String Quartet No.1 in g minor
Joseph-Guy Ropartz (1864-1955) was born in Guingamp, Côtes-d'Armor in the French province of Brittany. He studied composition at the Paris Conservatory with Théodore Dubois and Jules Massenet, and organ with César Franck. He enjoyed a long career as both a teacher and a conductor. Ropartz was associated with the Breton cultural renaissance of the era, setting to music the words of several Breton writers. His musical style was influenced by Claude Debussy and Cesar Franck. However he identified himself as a Celtic Breton rather than a Frenchman. He wrote in most genres and devoted considerable time to chamber music penning six string quartets.
String Quartet No.1 was composed sometime around 1893. It is a massive and very interesting work, combining as it does the systematic use of chromaticism with remote modulations and Breton melody. The opening movement is divided into two section. The first begins with a lengthy, slow (Lent) introduction. The cello presents a sad outcry quickly taken up by the others. (our sound-bite only presents a few seconds of this) The main part of the movement, Modérément animé, has a restless and searching quality, characterized by its upward climbing chromatic passages that serve to build dramatic tension. At its height, a second, gentler and more lyrical subject appears. The second movement, Vif, serves as a scherzo. Based on a Breton folk melody, it is a nervous, edgy dance. The middle section is slower and exotic. The slow movement, Assez lent, starts off sounding mystical but quickly changes into a more straight forward romantic melody, albeit replete with chromatic chordal progressions. As a dramatic climax is built, the mysticism returns. The finale, Vif et animé, again has a Breton folk melody for its main theme. It sound somewhat like a sea shanty.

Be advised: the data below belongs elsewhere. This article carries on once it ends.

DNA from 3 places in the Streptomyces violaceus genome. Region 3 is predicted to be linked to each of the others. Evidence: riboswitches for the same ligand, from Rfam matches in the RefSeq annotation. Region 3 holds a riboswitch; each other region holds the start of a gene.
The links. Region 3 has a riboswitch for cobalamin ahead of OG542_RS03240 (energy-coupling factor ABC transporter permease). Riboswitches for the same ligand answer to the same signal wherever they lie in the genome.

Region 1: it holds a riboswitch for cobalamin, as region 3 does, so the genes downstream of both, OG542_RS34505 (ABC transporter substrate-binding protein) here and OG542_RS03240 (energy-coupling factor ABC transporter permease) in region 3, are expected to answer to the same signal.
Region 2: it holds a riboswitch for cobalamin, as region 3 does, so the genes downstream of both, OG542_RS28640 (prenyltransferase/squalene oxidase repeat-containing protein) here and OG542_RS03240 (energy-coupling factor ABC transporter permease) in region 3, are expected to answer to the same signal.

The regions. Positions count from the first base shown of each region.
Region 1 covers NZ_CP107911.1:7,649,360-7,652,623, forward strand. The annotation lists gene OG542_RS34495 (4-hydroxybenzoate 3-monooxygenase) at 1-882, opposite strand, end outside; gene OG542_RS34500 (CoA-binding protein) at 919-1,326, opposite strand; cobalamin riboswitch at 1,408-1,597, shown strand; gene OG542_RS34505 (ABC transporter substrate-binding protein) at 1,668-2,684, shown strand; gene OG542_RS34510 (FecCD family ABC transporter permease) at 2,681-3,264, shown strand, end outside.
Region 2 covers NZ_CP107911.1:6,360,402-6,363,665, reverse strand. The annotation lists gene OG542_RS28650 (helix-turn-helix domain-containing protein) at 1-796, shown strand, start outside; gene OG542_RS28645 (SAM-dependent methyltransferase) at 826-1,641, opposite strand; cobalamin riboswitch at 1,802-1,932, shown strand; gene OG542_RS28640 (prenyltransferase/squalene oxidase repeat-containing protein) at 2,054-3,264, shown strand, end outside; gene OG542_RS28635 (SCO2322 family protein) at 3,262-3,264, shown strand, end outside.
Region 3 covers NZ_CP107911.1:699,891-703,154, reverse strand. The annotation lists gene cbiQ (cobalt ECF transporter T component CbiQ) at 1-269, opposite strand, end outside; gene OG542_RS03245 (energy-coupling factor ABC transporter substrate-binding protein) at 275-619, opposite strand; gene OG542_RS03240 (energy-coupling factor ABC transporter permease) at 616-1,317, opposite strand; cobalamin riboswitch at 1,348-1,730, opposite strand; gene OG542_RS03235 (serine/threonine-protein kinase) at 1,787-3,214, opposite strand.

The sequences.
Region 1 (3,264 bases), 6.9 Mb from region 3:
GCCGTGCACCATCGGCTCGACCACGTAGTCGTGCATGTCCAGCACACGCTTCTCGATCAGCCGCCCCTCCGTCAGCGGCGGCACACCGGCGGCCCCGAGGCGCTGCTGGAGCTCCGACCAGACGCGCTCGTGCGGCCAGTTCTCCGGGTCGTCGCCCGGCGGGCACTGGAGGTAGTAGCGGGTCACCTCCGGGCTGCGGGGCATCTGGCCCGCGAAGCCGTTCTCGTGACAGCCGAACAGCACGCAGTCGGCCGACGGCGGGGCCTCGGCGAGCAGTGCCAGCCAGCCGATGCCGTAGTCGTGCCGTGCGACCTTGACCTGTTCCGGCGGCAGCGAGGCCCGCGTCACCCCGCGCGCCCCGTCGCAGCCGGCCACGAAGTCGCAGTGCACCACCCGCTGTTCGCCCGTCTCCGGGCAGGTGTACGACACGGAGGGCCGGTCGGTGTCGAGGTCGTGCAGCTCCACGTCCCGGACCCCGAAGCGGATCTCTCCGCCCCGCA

This is a very original and engaging work which should be of interest to both professionals and amateurs. Out of print for many years, it is with pleasure that we reintroduce it.
Parts & Score: $36.95